Working people often skip or eat poor breakfasts (one or two rice balls with a bottle of tea or a can of sweet coffee is a favourite in Tokyo), have rushed lunches that are often unhealthy, and love to follow up night-time drinking with giant bowls of fatty ramen at 3am.  They don't go drinking every day, but certainly on Friday and often once or twice or more throughout the week (more if they are salespeople).

    At work, it is my understanding that the long hours are spent doing not so much.  From speaking to many salarymen from varied corporations and industries and from speaking to Americans and other foreigners who have worked in Japanese companies, I have gained the understanding that a typical "salaryman" office job day includes anywhere from 2-4 hours of mandatory meetings. 

    These meetings accomplish nothing save to maintain the sense of team Japanese companies value so much.  Seriously, it can take 6 months of these meetings for a decision to be made - not a joke.  In the meetings bosses and senior personnel talk about things while junior staff listen.  Opinions from junior staff are neither desired nor given.

    It is common for someone's work day to go like this:

    8:00am:   Arrive after tiring commute on busy train after a night of too-little sleep

    8:30am - 10:00am:  "Check emails" and do other unproductive tasks at your desk

    10:00am - 12:00am:  Daily morning meeting.

    12:00am - 1:00pm:  Lunch time, much or all of which may be spent at the desk.

    1:00pm - 3:00pm:  Whoa it's crunch time let's do some work guys

    3:00pm - 5:00pm:  Ah, but let's also have our afternoon meeting!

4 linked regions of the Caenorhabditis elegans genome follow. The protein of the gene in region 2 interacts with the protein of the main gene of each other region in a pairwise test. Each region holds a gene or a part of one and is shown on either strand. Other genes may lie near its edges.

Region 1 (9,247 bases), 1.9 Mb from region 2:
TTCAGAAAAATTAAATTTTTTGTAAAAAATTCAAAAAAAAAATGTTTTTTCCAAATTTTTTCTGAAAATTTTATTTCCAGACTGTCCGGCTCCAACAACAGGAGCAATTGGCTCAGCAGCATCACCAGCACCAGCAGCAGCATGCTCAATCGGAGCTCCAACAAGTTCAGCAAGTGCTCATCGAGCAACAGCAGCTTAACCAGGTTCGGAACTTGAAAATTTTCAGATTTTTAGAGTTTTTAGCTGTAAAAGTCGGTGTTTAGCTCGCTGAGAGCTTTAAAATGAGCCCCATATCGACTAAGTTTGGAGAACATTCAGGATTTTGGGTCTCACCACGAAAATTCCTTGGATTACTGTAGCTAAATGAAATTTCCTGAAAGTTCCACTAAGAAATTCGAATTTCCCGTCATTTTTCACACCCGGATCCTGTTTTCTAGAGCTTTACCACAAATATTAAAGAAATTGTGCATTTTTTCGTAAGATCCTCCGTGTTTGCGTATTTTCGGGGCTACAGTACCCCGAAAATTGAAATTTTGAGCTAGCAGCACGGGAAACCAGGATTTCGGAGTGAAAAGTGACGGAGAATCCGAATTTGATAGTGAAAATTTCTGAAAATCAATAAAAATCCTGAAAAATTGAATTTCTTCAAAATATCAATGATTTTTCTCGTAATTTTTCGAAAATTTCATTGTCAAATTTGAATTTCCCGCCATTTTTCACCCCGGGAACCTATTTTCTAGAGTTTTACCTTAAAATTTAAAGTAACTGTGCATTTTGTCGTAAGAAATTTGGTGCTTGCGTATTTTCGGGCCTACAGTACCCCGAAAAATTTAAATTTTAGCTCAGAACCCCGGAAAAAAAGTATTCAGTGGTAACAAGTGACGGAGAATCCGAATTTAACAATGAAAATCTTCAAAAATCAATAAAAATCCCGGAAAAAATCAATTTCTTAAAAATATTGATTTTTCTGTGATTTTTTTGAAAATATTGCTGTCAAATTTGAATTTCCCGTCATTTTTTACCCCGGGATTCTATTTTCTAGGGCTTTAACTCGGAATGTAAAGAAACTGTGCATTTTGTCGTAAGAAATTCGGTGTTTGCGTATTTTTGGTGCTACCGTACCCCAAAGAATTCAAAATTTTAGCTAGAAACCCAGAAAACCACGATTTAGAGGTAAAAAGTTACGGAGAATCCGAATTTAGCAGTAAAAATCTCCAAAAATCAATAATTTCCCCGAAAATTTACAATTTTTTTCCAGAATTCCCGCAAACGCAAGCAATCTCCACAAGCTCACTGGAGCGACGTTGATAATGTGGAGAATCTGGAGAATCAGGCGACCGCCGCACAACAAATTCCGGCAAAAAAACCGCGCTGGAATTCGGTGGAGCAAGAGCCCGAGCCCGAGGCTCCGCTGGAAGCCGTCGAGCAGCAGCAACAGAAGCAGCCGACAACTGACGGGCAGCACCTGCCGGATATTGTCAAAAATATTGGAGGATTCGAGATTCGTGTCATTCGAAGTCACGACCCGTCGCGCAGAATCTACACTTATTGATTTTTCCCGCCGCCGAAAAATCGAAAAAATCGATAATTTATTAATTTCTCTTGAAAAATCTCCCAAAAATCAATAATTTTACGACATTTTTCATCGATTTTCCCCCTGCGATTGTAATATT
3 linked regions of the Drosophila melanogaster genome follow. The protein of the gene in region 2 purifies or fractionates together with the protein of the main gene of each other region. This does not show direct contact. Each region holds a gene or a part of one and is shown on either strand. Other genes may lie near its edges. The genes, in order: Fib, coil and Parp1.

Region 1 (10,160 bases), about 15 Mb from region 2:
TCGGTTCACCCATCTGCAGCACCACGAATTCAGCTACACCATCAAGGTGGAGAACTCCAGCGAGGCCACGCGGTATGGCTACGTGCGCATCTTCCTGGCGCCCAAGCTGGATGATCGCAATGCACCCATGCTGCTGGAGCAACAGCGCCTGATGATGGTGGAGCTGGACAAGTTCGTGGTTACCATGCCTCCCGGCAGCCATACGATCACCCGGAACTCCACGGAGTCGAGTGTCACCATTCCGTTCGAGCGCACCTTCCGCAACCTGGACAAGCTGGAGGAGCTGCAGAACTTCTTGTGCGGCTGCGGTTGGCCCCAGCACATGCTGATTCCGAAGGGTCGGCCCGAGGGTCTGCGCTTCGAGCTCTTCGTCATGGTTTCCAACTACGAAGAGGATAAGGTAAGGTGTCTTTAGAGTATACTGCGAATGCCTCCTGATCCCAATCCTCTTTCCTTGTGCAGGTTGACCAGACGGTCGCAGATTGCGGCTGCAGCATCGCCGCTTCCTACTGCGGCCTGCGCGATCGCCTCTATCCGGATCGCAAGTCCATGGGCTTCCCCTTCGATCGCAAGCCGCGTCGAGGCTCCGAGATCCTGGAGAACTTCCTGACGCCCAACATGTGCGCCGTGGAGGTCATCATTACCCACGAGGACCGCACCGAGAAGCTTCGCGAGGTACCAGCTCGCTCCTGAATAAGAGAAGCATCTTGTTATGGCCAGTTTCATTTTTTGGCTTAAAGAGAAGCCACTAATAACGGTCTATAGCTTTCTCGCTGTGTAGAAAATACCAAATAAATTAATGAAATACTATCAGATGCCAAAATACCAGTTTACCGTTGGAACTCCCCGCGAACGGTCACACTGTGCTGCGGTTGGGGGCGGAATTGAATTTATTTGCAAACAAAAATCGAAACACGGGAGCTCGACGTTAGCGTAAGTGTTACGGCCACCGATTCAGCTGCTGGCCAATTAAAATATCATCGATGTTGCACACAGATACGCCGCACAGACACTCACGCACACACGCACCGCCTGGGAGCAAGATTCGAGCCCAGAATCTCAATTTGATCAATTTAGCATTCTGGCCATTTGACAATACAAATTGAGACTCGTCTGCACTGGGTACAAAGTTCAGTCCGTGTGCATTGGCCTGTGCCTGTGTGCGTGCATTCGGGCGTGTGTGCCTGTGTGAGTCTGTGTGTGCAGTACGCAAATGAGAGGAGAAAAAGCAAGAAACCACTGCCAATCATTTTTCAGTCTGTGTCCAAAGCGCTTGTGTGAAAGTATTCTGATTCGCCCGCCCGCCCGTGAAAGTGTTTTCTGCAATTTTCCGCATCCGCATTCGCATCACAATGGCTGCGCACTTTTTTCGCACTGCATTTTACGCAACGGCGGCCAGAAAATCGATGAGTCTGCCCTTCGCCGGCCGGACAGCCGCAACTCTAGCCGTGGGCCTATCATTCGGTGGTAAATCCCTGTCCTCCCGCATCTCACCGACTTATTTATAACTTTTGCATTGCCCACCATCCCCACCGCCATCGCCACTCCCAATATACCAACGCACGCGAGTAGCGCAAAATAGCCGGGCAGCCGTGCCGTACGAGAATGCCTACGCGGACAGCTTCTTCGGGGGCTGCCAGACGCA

5:00pm - ?:00pm:  More work if any is had, or more "email checking" if not. Can't leave until the boss goes, but the boss won't go until late to set a good example.

    Late:  Arrive home after busy train to hostile family, shower, eat, sleep.


    That is, completely seriously, life for quite possibly millions of Japanese businesspeople.  Western people working in Japanese companies are absolutely infuriated with the glacial pace of work and decision-making, and with their complete and overwhelming inability to affect any sort of change whatsoever. 

    One Australian guy I know once suggested to his boss, based on his own style of completing all his work for the day in a timely manner, that everyone could go home at 5:00pm and have a life if they did the same.  The boss was bewildered, replying that such a thing was simply not the Japanese way.

    I suppose it makes sense, because if employees have a life outside of work (which salarymen absolutely don't in most cases) they might acquire dangerous traits like a desire for self-actualization.  It is a poor drone that thinks for itself.

    Anyway, in conclusion, I think it's clear that the deaths here are caused by:

    1)  Too many hours

    2)  Stress/frustration over pointless, thankless and unending jobs

    3)  Alcoholism

    4)  Poor diet

    5)  Overall poor health














    People in this world look at things mistakenly, and think that what they do not understand must be the void. This is not the true void. It is bewilderment.
    - Miyamoto Musashi, The Book of Five Rings
  • I should also add that naps are acceptable and appreciated in Japanese offices.  A guy napping at his desk is seen as a hero, who has worked "so hard" that he has lost consciousness as a result.

    Also worth noting is that the "Japanese Way" is a complete fabrication introduced by westerners after WWII.  I'll try to find sources later, but essentially this one business consultant suggested a work style that would see people dedicating their lives and souls to their companies.  It was hugely appreciated by corporations and is now simply considered the way Japanese people have always been, with comparisons to samurai and feudal peasants drawn up fondly.
    People in this world look at things mistakenly, and think that what they do not understand must be the void. This is not the true void. It is bewilderment.
    - Miyamoto Musashi, The Book of Five Rings